## Monday, 14 January 2019

(Last updated on January 14th 2019)

## 1. The Basics

Sometimes, a simple model which provides reasonable amounts of uncertainty is much wiser than a model that considers too many variables and too much information. Yes indeed, too much information can lead to more noise in the results and, even worse, can make us believe we are interpreting better data.

And so the 338 hockey model is quite simple as it stands now (January 14th 2019). It takes into account goals for, goals against, home & away teams, shot % and save %. That's it. Another important aspect: Away games and home games are treated independently, so the performance of a team at home doesn't affect its away stats and vice versa.

The model takes into account games that have been played so far this season and simulates the rest of the regular season 50k times based on stats accumulated so far. Based on these 50k simulations, the model then calculates the playoff qualification odds, final point projections, and so forth.

## 2. Goals per game per team - a Poisson distribution!

Goal scoring in the NHL follows a Poisson distribution almost perfectly. Consider the following graph:

The red curve is the theoretical Poisson distribution of goals for per game per team of the 2017-2018 season, where the league average was 2.97 goals per team per game.  The blue curve is the actual results of amount of goals per team per game during said season - all 1271 games considered.

Here is the distribution so far this season (as of 2019-01-14 and 704 games played) with an average of 3.05 goals per team per game:

It's eerily close to a perfect Poisson distribution.

Of course such distributions only seem to work when the sample size of games is large enough. However, even at this almost-halfway point of the season, we can compare goal per team per game for a single team and still obtain a result close to the theoretical distribution. Here is the Calgary Flames curve after 46 games:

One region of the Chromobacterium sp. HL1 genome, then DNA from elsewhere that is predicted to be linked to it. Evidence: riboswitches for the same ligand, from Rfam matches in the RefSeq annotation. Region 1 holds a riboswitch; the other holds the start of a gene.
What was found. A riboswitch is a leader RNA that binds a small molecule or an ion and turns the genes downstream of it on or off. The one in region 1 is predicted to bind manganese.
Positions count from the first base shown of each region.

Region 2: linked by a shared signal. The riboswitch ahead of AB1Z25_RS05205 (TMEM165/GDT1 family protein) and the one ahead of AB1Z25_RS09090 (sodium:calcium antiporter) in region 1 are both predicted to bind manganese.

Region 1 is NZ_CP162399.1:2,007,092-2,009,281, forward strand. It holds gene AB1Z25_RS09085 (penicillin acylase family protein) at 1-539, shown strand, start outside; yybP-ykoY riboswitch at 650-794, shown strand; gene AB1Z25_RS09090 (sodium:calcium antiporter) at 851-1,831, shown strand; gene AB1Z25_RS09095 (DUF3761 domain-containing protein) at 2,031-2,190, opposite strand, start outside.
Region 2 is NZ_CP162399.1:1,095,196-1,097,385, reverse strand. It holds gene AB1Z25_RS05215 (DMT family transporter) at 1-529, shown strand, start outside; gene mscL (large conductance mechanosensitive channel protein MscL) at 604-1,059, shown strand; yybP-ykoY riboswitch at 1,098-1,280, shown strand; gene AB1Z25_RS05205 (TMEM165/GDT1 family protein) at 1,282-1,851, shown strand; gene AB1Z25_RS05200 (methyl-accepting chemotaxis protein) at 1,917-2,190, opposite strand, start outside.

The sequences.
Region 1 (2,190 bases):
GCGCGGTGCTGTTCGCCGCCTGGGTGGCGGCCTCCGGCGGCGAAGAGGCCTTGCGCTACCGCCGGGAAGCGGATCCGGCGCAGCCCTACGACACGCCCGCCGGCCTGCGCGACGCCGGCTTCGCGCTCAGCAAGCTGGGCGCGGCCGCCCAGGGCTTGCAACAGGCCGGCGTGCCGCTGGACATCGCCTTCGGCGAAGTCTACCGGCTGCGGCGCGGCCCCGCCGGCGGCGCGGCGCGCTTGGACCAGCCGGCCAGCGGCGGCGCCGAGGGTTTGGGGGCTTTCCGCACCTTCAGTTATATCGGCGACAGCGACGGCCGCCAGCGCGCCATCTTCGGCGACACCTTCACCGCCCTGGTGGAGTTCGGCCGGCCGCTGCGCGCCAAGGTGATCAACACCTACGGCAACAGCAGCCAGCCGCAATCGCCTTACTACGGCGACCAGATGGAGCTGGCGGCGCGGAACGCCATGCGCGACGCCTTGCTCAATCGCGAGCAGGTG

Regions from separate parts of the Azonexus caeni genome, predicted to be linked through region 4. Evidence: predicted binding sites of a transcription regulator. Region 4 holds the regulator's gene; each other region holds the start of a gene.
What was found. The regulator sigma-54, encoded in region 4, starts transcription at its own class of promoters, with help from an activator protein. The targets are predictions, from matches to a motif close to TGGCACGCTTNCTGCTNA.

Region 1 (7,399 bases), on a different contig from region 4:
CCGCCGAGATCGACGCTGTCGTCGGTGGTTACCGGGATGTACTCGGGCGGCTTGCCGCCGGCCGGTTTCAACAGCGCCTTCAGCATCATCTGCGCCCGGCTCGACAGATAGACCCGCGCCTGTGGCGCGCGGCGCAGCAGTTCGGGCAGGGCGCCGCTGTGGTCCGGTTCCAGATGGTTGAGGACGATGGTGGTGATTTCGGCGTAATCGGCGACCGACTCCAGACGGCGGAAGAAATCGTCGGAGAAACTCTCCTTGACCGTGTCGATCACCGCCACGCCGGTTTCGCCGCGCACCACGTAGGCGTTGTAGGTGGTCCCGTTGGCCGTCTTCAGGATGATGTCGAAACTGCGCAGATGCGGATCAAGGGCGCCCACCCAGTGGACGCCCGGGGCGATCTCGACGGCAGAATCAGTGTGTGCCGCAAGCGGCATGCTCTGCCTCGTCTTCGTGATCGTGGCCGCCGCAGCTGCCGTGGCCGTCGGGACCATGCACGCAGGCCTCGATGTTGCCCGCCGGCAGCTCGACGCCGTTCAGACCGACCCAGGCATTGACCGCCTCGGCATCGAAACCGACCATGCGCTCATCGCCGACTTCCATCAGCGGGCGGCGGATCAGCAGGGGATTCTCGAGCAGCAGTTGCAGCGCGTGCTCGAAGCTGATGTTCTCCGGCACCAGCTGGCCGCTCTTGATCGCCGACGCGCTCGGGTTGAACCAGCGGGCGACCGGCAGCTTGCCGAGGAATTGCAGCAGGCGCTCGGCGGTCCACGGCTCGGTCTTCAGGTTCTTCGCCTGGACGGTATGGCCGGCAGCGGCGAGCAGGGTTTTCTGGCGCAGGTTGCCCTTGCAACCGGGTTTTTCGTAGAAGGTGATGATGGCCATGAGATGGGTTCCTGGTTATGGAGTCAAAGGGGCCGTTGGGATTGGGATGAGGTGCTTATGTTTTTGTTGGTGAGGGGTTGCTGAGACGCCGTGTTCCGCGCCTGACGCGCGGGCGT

Here is the Minnesota Wild after 43 games:
And sometimes, of course, the same size is too small to fit the curve. Go home, Philadelphia Flyers - you're drunk.

I will test the model for the remainder of the 2018-2019 season and adjust new parameters as we go along.

## 3. Success and Expectancy Rates

The model is not supposed to call every game right. In a team parity league like the NHL, even a team low in the standings can have a good night and beat the league leading team. However, odds that a 25th to 31st place team beats a top five team are low, so the model should obtain above average results in the long run.

The success rate is the number of games whose winner was calculated as the favourite the morning of the game. Every game is labeled either as a Toss-up, Leaning or Likely.

• Toss-up: the team favoured to win has odds between 50% to 55% to win the game;
• Leaning: the favourite team wins between 55% and 60% of simulations;
• Likely: the favorite team wins more than 60% of simulations;

Therefore, if the model is accurate, it should call the correct winner in certain fraction of games depending on whether the favourite was likely, leaning, or if the game was a toss-up. This is what is called the expectancy rate. (See table on main page).

If the success rate is much higher than the expectancy rate, then either the favourite odds are underestimated or it's been lucky. In the long run however, the luck factor should fade.

If the success rate is much lower than the expectancy rate, then either the model picks the wrong favorites too often (so the favourite odds are overestimated) or it's been unlucky.

Early in January 2019, when the model was in its first few nights, it picked the wrong winner in twelve of the first fifteen toss-ups. It made me cringe and think that maybe the model was wrong, but it has picked up the pace since with toss-ups. It had just been unlucky on its first nights.

At the end of the season, if the success rates are close to the expectancy rates, I'll be satisfied. Then' I'll try to obsess on more telling data to help make the model better.

Philippe J. Fournier is the creator of Qc125 and 338Canada. He teaches physics and astronomy at Cégep de Saint-Laurent in Montreal. For information or media request, please write to info@Qc125.com.

Philippe J. Fournier est le créateur de Qc125 et 338Canada. Il est professeur de physique et d'astronomie au Cégep de Saint-Laurent à Montréal. Pour toute information ou pour une demande d'entrevue médiatique, écrivez à info@Qc125.com.